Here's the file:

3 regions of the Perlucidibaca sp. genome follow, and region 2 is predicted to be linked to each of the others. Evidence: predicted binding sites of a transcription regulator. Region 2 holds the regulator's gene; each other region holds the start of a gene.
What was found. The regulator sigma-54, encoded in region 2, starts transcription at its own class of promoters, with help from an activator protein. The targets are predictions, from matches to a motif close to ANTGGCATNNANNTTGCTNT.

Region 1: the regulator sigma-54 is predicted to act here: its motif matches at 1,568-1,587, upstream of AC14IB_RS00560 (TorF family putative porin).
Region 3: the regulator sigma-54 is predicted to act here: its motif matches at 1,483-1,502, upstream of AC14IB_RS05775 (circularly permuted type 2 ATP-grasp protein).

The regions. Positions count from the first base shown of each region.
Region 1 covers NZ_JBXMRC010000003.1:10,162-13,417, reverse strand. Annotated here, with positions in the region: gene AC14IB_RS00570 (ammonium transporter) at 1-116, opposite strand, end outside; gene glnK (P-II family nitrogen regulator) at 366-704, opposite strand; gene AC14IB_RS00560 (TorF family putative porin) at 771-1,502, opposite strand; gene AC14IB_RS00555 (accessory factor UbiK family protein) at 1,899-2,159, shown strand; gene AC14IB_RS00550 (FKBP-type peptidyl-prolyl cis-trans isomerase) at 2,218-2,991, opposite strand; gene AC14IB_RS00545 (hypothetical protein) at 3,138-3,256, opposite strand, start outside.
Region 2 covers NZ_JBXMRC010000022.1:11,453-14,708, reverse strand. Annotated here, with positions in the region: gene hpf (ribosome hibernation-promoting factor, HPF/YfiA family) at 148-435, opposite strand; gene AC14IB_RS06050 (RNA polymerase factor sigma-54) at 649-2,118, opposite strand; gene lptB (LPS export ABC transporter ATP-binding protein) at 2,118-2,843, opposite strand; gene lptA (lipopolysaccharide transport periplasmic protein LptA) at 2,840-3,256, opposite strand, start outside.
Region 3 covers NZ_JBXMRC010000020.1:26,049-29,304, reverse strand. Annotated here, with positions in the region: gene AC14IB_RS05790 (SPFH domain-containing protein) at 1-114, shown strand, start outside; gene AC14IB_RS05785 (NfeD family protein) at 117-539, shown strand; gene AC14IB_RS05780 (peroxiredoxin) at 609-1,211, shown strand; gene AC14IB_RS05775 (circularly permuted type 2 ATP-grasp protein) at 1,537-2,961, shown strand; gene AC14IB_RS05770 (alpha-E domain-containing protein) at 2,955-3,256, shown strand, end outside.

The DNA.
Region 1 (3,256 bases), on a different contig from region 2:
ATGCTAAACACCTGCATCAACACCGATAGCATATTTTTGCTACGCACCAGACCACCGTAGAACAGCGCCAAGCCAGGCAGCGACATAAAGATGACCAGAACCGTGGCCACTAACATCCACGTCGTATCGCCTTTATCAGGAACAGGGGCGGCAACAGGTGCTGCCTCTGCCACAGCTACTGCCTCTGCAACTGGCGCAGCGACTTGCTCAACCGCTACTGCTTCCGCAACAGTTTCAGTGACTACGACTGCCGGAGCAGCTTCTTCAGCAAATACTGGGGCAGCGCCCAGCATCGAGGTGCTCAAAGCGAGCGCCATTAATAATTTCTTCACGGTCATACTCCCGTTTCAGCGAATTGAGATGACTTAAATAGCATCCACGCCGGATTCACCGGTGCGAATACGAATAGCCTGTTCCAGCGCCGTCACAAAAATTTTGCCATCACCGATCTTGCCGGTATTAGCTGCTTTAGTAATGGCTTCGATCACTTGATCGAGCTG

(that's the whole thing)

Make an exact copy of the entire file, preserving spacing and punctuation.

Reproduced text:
3 regions of the Perlucidibaca sp. genome follow, and region 2 is predicted to be linked to each of the others. Evidence: predicted binding sites of a transcription regulator. Region 2 holds the regulator's gene; each other region holds the start of a gene.
What was found. The regulator sigma-54, encoded in region 2, starts transcription at its own class of promoters, with help from an activator protein. The targets are predictions, from matches to a motif close to ANTGGCATNNANNTTGCTNT.

Region 1: the regulator sigma-54 is predicted to act here: its motif matches at 1,568-1,587, upstream of AC14IB_RS00560 (TorF family putative porin).
Region 3: the regulator sigma-54 is predicted to act here: its motif matches at 1,483-1,502, upstream of AC14IB_RS05775 (circularly permuted type 2 ATP-grasp protein).

The regions. Positions count from the first base shown of each region.
Region 1 covers NZ_JBXMRC010000003.1:10,162-13,417, reverse strand. Annotated here, with positions in the region: gene AC14IB_RS00570 (ammonium transporter) at 1-116, opposite strand, end outside; gene glnK (P-II family nitrogen regulator) at 366-704, opposite strand; gene AC14IB_RS00560 (TorF family putative porin) at 771-1,502, opposite strand; gene AC14IB_RS00555 (accessory factor UbiK family protein) at 1,899-2,159, shown strand; gene AC14IB_RS00550 (FKBP-type peptidyl-prolyl cis-trans isomerase) at 2,218-2,991, opposite strand; gene AC14IB_RS00545 (hypothetical protein) at 3,138-3,256, opposite strand, start outside.
Region 2 covers NZ_JBXMRC010000022.1:11,453-14,708, reverse strand. Annotated here, with positions in the region: gene hpf (ribosome hibernation-promoting factor, HPF/YfiA family) at 148-435, opposite strand; gene AC14IB_RS06050 (RNA polymerase factor sigma-54) at 649-2,118, opposite strand; gene lptB (LPS export ABC transporter ATP-binding protein) at 2,118-2,843, opposite strand; gene lptA (lipopolysaccharide transport periplasmic protein LptA) at 2,840-3,256, opposite strand, start outside.
Region 3 covers NZ_JBXMRC010000020.1:26,049-29,304, reverse strand. Annotated here, with positions in the region: gene AC14IB_RS05790 (SPFH domain-containing protein) at 1-114, shown strand, start outside; gene AC14IB_RS05785 (NfeD family protein) at 117-539, shown strand; gene AC14IB_RS05780 (peroxiredoxin) at 609-1,211, shown strand; gene AC14IB_RS05775 (circularly permuted type 2 ATP-grasp protein) at 1,537-2,961, shown strand; gene AC14IB_RS05770 (alpha-E domain-containing protein) at 2,955-3,256, shown strand, end outside.

The DNA.
Region 1 (3,256 bases), on a different contig from region 2:
ATGCTAAACACCTGCATCAACACCGATAGCATATTTTTGCTACGCACCAGACCACCGTAGAACAGCGCCAAGCCAGGCAGCGACATAAAGATGACCAGAACCGTGGCCACTAACATCCACGTCGTATCGCCTTTATCAGGAACAGGGGCGGCAACAGGTGCTGCCTCTGCCACAGCTACTGCCTCTGCAACTGGCGCAGCGACTTGCTCAACCGCTACTGCTTCCGCAACAGTTTCAGTGACTACGACTGCCGGAGCAGCTTCTTCAGCAAATACTGGGGCAGCGCCCAGCATCGAGGTGCTCAAAGCGAGCGCCATTAATAATTTCTTCACGGTCATACTCCCGTTTCAGCGAATTGAGATGACTTAAATAGCATCCACGCCGGATTCACCGGTGCGAATACGAATAGCCTGTTCCAGCGCCGTCACAAAAATTTTGCCATCACCGATCTTGCCGGTATTAGCTGCTTTAGTAATGGCTTCGATCACTTGATCGAGCTG